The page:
Johnson published his Dictionary on this date, April 15, 1755.

Saturday, April 14, 2018

`Under Gravestones of the Long Ago'

The Dictionary of National Biography compacts the life of Thomas Westwood (1814–1888) into a six-word epithet: “minor poet and bibliographer of angling.” We remember him, if at all, as a minor character in the life and letters of Charles Lamb (1774-1834), who retired with his sister Mary to Enfield in 1827 after leaving the East India Company. A more prominent role in the letters is given to an Enfield neighbor, Westwood’s father, also named Thomas and called “Gaffer” by Lamb.

Thomas Jr. was twelve when he first met Lamb, and the essayist permitted the boy to use his library. He read Lamb’s copy of Izaak Walton’s The Complete Angler, a glory of fishing lore and seventeenth-century prose. Westwood called the volume “my chief treasure, pearl of price.” He published his first volume of poems in 1840, carried on a correspondence with Elizabeth Barrett Browning, and was praised by Walter Savage Landor. In 1861, Westwood published his magnum opus, A new bibliotheca piscatoria, or, General catalogue of angling and fishing literature, with bibliographical notes and data. In sum, a commendable, productive life, and Westwood acknowledged the debt he owed Lamb and, in 1866 published a remembrance of Lamb in the journal Notes and Queries. Lamb, he writes, “turned me loose in his library, and initiated me into a school of literature.” That is, Lamb’s school: “Beaumont and Fletcher, Webster, Farquhar, Defoe, Fielding—these were the pastures in which I delighted to graze, in those early years.”

In 1884, Westwood published a second tribute, “Lamb’s Old Books,” in which he writes: “Sir Thomas Browne’s Religio Medici, old Burton’s Anatomy, Drayton’s Polyolbion, Heywood’s Hierarchy of the Blessed Angels, the Duchess of Newcastle’s Sociable Letters, and a host of others, all wore the costume of their time and looked happy and at home in it. The general effect was harmonious, quaint, Elizabethan, and suited to the individuality of the owner. A dear old library, that, in which I passed most of my boyish leisure.”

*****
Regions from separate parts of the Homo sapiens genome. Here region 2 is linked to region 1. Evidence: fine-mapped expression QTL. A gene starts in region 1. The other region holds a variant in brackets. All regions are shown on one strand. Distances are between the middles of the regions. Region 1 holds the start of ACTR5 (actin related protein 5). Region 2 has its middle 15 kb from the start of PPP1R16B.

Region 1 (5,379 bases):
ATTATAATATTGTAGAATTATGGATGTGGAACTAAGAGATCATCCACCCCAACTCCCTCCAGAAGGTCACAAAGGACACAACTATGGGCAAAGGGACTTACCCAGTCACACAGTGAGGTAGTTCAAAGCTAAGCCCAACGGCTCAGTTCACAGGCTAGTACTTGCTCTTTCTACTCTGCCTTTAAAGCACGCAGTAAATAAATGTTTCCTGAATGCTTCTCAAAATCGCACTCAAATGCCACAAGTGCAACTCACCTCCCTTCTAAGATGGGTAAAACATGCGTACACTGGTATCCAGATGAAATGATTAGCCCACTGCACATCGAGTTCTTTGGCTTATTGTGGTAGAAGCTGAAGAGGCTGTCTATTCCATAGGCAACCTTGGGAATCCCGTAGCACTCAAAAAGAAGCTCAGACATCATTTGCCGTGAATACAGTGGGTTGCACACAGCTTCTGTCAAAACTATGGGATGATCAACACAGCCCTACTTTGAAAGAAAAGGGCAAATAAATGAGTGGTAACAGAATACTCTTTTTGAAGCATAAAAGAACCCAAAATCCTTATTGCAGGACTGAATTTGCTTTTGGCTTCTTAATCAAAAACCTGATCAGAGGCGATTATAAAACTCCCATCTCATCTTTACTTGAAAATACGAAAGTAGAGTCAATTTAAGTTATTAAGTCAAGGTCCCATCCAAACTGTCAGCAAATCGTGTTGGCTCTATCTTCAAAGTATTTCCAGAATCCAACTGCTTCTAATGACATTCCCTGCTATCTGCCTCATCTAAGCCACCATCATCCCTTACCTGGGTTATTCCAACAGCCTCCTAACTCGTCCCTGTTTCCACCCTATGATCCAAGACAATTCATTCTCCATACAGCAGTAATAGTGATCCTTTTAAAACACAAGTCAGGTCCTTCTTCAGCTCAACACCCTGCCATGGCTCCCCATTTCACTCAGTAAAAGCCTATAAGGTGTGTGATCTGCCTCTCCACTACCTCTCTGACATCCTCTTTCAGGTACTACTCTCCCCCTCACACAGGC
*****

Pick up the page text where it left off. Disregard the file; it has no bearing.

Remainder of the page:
In the 1866 recollection, Westwood makes it clear he understood Lamb better than most of his readers and critics. Lamb was no poseur or other-worldly nostalgist. He had superb taste in writing and no fear of being judged old-fashioned. Westwood writes:

“Charles Lamb was a living anachronism—a seventeenth century man, mislaid and brought to light two hundred years too late. Never did author less belong to what was, nominally, his own time; he could neither sympathize with it, nor comprehend it. His quaintness of style and antiquarianism of taste were no affectation. He belonged to the school of his contemporaries, but they were contemporaries that never met him in the streets, but were mostly to be found in Poet’s Corner, or under gravestones of the long ago.”

[Westwood’s memoirs are collected in Charles Lamb: His Life Recorded by His Contemporaries, edited by Edmund Blunden, The Hogarth Press, 1934.]

Friday, April 13, 2018

`And to Be Alone with Our Rage'

In the Winter 2013 issue of Arion: A Journal of Humanities and the Classics at Boston University, the late Brett Foster published three poems, all of them good, one of them good enough to be memorable. Here is “Inscription on the Ruined Temple”:

“What did this age produce?
Diverting fancies that were useless,
new interfaces that abused
our hours (which Dr. Johnson mused
were priceless) and soured us.
Explanations were the most confusing.

“What did the age encourage?
Brightly accented sadness, wages
not of single but multiple hemorrhaging.
It made us build a Faraday cage,
mainly, to keep out the sewage.
And to be alone with our rage.”

Grim, but not because Foster had the cancer that would kill him on Nov. 9, 2015. That diagnosis came later, in 2014. No, “diverting fancies” rule the lives of so many, including ourselves on occasion. Video games come first to mind, perhaps suggested by “interfaces,” a word I hate outside its original digital context. People are not hardware. The Johnson allusion isn’t specified, but it recalls one of his consistent themes, as in the concluding lines of “Winter; an Ode”:

“Catch then, O! catch the transient hour,
Improve each moment as it flies;
Life’s a short Summer — man a flower,
He dies — alas! how soon he dies!”

Foster’s second stanza recounts the sadness, futility and rage of our enlightened moment.  The choice of “Faraday cage” – a shield to block electromagnetic fields -- is inspired. Though we fancy we are protected, we’re merely alone and angry. The title of Foster’s poem suggests a message from our present left for those in the future who are still able to read.

[Go here and here to read more poems by Foster, and here for an interview.]